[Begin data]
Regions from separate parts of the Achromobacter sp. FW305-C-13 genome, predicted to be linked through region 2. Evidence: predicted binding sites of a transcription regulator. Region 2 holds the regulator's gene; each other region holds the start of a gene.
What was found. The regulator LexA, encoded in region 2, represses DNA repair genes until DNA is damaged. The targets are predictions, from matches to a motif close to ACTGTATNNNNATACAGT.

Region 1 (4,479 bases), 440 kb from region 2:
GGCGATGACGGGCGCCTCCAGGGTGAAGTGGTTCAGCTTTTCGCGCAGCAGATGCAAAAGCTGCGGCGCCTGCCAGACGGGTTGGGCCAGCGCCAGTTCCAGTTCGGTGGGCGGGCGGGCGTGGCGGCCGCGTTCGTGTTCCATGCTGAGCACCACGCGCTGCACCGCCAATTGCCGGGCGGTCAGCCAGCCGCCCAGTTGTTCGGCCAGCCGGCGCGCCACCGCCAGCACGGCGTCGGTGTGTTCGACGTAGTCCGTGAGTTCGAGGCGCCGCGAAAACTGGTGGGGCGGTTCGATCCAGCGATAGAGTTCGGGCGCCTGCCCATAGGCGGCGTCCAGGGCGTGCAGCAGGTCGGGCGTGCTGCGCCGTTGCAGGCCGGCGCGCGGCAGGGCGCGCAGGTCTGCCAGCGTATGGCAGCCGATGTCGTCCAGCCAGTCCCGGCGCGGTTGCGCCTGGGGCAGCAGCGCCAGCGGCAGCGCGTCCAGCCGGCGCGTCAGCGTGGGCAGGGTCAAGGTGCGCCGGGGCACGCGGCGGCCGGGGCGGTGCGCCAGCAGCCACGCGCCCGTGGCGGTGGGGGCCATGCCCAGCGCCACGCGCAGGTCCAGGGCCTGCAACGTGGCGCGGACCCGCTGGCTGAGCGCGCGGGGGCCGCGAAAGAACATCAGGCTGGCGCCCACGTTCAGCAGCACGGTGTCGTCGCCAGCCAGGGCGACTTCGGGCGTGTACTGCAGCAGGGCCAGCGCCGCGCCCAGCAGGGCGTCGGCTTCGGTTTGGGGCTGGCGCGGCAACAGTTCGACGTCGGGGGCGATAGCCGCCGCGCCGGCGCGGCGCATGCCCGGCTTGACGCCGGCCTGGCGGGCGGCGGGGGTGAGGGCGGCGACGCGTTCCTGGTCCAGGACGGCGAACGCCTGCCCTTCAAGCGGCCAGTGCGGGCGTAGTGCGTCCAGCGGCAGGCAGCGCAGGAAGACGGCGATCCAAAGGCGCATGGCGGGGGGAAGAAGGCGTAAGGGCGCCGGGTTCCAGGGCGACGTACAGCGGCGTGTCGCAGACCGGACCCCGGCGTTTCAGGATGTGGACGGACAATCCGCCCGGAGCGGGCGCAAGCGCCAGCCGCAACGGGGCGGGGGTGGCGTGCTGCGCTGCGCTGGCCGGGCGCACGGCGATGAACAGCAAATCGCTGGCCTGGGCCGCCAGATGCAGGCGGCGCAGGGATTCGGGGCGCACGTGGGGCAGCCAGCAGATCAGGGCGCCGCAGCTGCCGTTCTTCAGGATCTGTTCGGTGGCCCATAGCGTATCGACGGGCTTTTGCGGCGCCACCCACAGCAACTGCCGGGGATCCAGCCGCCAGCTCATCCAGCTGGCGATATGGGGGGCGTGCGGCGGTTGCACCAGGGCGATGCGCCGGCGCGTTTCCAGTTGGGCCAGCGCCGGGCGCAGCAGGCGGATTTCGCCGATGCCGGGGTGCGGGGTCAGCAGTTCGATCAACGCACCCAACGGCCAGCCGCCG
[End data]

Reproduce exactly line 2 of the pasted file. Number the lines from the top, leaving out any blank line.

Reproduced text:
What was found. The regulator LexA, encoded in region 2, represses DNA repair genes until DNA is damaged. The targets are predictions, from matches to a motif close to ACTGTATNNNNATACAGT.